How To Check if Someone Is Using Your Identity For Fraud

Scams and fraudsters may have evolved to become more sophisticated over time, but when it comes to fighting back, one piece of advice has stayed true: If you’re concerned that you might have fallen victim to identity fraud or want to better protect yourself against it, your Credit Report is one of the best places to turn.

Published on 3 Apr 2019 by Paul Anderson-Riley

Full Article

Affected by the Marriott Hack? Here’s What To Do

If you’re one of the 500 million consumers to have stayed in a Marriott-owned Starwood chain hotel in the past four years, there’s a chance your personal information could have been compromised in what could be the second biggest ever data breach.

Published on 30 Nov 2018 by Jamie Mackenzie Smith

Full Article

Tesco Online Grocery List Disappears

After well over 10 years of using Tesco’s online grocery service, all of sudden, all of my Tesco order history has disappeared, alongside all the information stored in My Favourites – purchases made in-store and online over the past 13 months, My Usuals, and My Shopping Lists.

Published on 9 Oct 2018 by Barry Stamp

Full Article

Are linked addresses on your credit file a bad thing

Your Credit Report can surprise you: it can include reference to an address you have long-forgotten about or sometimes even an address you have never heard of, which is one of the reasons it’s important to check in every now and then.

Published on 30 Jul 2018 by Ian Carpenter

Full Article

Protecting yourself against identity theft online

Modern day fraudsters are now able to use the internet as a helpful tool to acquire a vast amount of information about an individual just from using their name. From this, they start to build a portfolio of data that they can then use to obtain credit, bank accounts and sign up for other services. By following a few simple steps you can help to reduce the risk of being exposed to a fraudster online.

Published on 22 May 2018 by Paul Anderson Riley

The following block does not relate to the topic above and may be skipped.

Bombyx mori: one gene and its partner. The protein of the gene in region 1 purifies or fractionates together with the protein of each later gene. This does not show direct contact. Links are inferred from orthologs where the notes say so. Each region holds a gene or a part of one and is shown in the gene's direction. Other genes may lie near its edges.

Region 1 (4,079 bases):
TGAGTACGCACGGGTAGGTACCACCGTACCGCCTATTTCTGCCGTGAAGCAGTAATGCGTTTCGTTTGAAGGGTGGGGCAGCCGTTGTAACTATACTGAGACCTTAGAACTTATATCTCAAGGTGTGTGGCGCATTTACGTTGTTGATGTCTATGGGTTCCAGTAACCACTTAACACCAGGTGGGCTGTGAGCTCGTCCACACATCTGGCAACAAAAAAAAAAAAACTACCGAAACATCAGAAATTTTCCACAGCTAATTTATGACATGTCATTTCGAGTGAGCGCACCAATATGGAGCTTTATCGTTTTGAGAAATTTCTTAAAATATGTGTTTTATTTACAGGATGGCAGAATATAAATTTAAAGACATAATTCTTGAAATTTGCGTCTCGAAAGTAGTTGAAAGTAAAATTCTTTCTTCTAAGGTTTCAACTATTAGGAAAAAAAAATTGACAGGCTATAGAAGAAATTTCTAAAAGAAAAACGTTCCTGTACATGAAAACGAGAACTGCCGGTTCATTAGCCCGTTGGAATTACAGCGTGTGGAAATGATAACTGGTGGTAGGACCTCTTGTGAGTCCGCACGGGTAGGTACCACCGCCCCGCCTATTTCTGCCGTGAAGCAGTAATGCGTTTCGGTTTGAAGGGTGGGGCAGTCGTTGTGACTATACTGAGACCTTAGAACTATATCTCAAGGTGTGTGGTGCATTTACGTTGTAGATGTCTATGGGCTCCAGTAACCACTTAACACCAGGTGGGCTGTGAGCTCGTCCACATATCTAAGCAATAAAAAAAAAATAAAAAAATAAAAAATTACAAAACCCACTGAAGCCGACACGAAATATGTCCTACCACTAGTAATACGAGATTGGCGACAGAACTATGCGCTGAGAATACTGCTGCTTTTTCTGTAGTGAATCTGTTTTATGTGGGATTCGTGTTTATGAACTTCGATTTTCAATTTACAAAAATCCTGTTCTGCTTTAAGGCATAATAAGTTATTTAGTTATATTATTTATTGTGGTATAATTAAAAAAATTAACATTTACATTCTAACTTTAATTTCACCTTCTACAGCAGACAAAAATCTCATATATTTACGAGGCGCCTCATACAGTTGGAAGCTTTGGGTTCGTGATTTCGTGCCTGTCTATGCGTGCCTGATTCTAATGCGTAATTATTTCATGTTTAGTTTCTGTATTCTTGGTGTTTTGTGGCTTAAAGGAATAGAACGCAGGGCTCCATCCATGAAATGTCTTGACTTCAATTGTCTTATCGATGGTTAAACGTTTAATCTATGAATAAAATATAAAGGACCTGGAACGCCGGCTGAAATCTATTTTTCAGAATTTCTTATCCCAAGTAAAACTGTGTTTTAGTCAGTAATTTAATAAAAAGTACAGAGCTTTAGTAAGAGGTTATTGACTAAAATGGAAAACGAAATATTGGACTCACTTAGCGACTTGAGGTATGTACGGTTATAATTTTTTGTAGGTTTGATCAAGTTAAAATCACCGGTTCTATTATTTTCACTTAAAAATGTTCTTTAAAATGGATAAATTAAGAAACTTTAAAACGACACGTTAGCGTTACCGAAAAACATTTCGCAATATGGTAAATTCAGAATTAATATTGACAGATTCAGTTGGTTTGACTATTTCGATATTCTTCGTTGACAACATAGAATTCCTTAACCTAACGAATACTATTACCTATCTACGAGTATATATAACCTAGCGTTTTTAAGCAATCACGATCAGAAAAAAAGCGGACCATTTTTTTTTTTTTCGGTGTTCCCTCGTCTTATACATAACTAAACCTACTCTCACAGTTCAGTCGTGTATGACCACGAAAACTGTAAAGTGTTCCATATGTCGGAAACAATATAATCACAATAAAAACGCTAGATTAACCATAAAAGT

Full Article

Personal Data in the Wake of Facebook/Cambridge Analytica

Strange as it might sound to some, huge numbers of people routinely complete online surveys through Facebook to find out which football player they are most like, which Hogwarts house they should be in or how much money they will be earning in 2050. The truth is, every time you volunteer seemingly innocuous information or consent to share profile information with an app, your data is probably going somewhere to be used for another purpose.

Published on 17 Apr 2018 by Paul Anderson-Riley

Full Article

Identity Fraud: What To Do If It Happens To You

Year on year, there has been a substantial rise in the number of identity fraud cases being reported to organisations such as Cifas, the UK’s fraud prevention service. It’s no real surprise when you consider the crime can be committed from the comfort of someone’s home without ever having to risk showing their face.

Published on 6 Feb 2018 by George Coburn

Full Article

What's a Politically Exposed Person (PEP) & Why is it on my Report?

PEP stands for Politically Exposed Person, which would typically relate to an individual who has a prominent public title or function. If you receive this classification, often you will have to undergo additional security checks when applying for finance. Your credit file will tell you if you have been identified as a PEP, however for most people it isn’t something they’ll need to worry about.

Published on 8 Jan 2018 by Paul Anderson-Riley

Full Article

Brits continuing to fall for HMRC and Apple gift card scam

At the face of it, it seems a bit odd that the company responsible for collecting taxes would request payment from individuals in the form of an Apple iTunes gift card, but according to Action Fraud, this scam has continued to be profitable for fraudsters. The scheme first came to light in May last year and Action Fraud have received hundreds of complaints since then.

Published on 30 Jan 2017 by George Coburn

Full Article

Yahoo’ve been hacked – Yahoo in largest ever reported data breach

In the last two years, we have already been alerted to data breaches at Three Mobile, Tesco Bank, TalkTalk, Morrison’s, Steam and Sage, amongst others. The scale of these hacker attacks have varied. But none have come close to the newest report.

Published on 16 Dec 2016 by Ben Tumilty

Full Article
keyboard_arrow_left

keyboard_arrow_right

We are rated number 1 for customer service on